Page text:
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**TL;DR:** I tried to do a simulation on a simplified system, and didn’t really prove the point I wanted to make. I think the failure in this regard is worth documenting, though.

There was recently some discussion about the Big Bang theory potentially being rewritten. I’m not sure I am so opinionated on this, but it was interesting. This may or may not have interesting revelations about whether the Universe will undergo a heat death.

One of the assumptions made is that entropy *always* increases, meaning that over time it becomes “less organized” and more “chaotic”. The assumption here is that the Universe is a closed-system where entropy always increases in an upward trend.

What we mean by entropy here is *Shannon entropy*, the one defined by information theory, where entropy is defined as:

$H(x) = -\sum_{x \in X} p(x) \log p(x)$

A value of 0 indicates low entropy $H(x)$ and high entropy has a value of 1.

The assumption here is that the Universe started off with an entropy at time $t=0$ that was low, something such as $H(x_{t=0}) \approx 0$, and as time increases and $t \approx \infty$, we see $H(x_{t=\infty}) \approx 1$. (I’ve used approximation as nobody was *actually* there at the beginning of the Universe or the end, so this is all a little hand-wavy.)

I’m not sure I really agree with this, *something tells me this is wrong*, but a gut feeling is not nearly good enough to convince anybody, including myself.

I don’t have the computation to simulate the Universe, and realistically, I don’t have the computation to even simulate a very simple Universe. What I do have is *just about enough* computation for a small, ultra-simple Universe.

For this, I chose Langton’s Ant, as it is Turing Complete (this will be important later). It has a very simple rule system and runs pretty fast.

*Why this?*

- It’s Turing Complete like the Universe is.
- It’s based on a simple set of rules that created complex behaviour’s like the Universe is.
- It starts with low entropy and quickly explodes to have high entropy.
- Significantly lower computation than anything even remotely resembling a Universe simulation.

As it turned out, I don’t have the computation for this either…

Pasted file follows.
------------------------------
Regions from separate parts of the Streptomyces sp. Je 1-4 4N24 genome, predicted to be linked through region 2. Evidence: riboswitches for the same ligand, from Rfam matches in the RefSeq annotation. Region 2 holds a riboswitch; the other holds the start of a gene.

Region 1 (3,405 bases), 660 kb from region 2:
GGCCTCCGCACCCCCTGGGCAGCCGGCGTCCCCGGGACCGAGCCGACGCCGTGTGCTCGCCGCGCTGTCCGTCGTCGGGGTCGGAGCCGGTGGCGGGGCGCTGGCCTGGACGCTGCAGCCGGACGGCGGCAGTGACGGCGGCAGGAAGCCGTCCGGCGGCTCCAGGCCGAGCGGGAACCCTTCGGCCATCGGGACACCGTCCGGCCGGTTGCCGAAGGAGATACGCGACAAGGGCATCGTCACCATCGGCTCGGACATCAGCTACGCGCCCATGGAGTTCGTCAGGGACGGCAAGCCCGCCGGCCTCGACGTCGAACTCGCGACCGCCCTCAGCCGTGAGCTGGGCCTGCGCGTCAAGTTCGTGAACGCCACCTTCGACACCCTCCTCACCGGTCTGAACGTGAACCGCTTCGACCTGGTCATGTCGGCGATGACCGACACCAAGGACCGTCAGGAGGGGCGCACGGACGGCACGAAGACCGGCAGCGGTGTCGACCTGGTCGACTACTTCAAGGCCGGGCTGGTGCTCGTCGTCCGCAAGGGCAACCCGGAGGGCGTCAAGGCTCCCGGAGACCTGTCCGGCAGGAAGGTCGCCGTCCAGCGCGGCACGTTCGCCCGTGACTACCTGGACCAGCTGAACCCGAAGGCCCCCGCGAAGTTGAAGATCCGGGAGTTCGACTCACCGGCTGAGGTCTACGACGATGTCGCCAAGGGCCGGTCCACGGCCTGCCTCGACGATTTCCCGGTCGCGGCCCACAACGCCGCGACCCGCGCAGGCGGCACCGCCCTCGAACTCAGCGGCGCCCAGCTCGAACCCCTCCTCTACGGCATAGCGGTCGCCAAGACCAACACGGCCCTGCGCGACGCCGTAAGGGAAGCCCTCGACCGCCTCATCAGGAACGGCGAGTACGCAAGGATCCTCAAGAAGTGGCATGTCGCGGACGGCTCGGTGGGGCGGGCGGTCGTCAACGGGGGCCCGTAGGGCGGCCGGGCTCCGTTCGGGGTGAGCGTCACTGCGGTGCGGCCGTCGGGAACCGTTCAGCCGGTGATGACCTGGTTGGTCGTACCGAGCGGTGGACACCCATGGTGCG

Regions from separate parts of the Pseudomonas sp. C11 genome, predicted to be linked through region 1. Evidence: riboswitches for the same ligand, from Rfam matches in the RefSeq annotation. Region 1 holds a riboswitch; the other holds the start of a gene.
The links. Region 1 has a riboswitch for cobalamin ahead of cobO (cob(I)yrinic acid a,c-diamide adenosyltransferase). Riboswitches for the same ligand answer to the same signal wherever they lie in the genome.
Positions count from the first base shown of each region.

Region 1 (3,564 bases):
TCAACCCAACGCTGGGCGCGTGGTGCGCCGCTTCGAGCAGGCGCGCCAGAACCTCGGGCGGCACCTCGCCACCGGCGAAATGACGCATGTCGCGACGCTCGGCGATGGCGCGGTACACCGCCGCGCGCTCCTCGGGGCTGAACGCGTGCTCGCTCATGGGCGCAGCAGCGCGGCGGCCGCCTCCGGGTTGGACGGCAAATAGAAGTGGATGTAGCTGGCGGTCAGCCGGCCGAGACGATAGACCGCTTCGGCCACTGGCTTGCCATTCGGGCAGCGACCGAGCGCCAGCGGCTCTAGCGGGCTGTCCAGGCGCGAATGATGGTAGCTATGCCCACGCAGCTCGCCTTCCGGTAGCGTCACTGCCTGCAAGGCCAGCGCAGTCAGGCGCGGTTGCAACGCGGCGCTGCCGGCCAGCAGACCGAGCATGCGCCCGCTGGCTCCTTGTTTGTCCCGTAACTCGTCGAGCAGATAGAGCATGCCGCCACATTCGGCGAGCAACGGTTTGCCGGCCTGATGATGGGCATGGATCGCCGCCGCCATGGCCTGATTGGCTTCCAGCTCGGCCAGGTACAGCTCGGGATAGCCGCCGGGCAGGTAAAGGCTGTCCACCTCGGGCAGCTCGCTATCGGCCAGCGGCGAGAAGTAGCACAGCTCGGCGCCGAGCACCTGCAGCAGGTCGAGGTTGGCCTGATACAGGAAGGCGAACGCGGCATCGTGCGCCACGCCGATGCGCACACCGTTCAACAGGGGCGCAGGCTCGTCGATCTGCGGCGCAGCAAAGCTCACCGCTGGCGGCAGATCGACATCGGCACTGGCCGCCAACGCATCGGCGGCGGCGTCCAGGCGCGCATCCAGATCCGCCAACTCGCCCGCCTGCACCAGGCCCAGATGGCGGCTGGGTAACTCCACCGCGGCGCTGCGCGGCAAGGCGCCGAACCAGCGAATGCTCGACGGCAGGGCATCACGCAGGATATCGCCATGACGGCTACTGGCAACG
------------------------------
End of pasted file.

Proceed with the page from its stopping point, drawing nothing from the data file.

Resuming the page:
The Universe is setup such that when the agent travels out of bounds, the agent loops back to the other side of the environment. This handles the *highway* behaviour seen after a set number of cycles. It also means that we don’t need to come up with a specific agent behaviour for the boundary case.

*Side note:* If did initially try to use a large look-up-table to accelerate the processing, updating the world once the agent exits the kernel, but unfortunately this code was buggy for some reason or another. There was a lot of bit-packing and if just one bit is astray, the entire thing will spew out random system states.

Of course, I needed to calculate an upper bound for when an solution *must* be found. It turns out that these numbers end up stupendously large, even for small environments.

So how many runs is that?

Environment length | Maximum runs |
---|---|

5 | 3,355,443,200 |

6 | 9,895,604,649,984 |

7 | 110,338,190,870,577,152 |

8 | 4,722,366,482,869,645,213,696 |

9 | 783,383,931,110,279,705,209,602,048 |

10 | 507,060,240,091,291,760,598,681,282,150,400 |

Yeah… I gave up after the first two experiments. Even logging the entropy from these experiments become to arduous.

For environments of size 5 and 6 in size, the entropy doesn’t significantly reduce after the initial run for the total of the maximum runs. *Damn.*

As it turns out, despite the problem being Turing Complete, of course this requires certain entry conditions. Otherwise, the most likely thing to occur when executing “random” instructions is that the agent will enter into an infinite loop.

For the Langton’s Ant problem, I don’t think there is much of a future for exploring the problem. I believe I would need to investigate an alternative version where the number of black and white patches are conserved, as would be most physical properties of the Universe.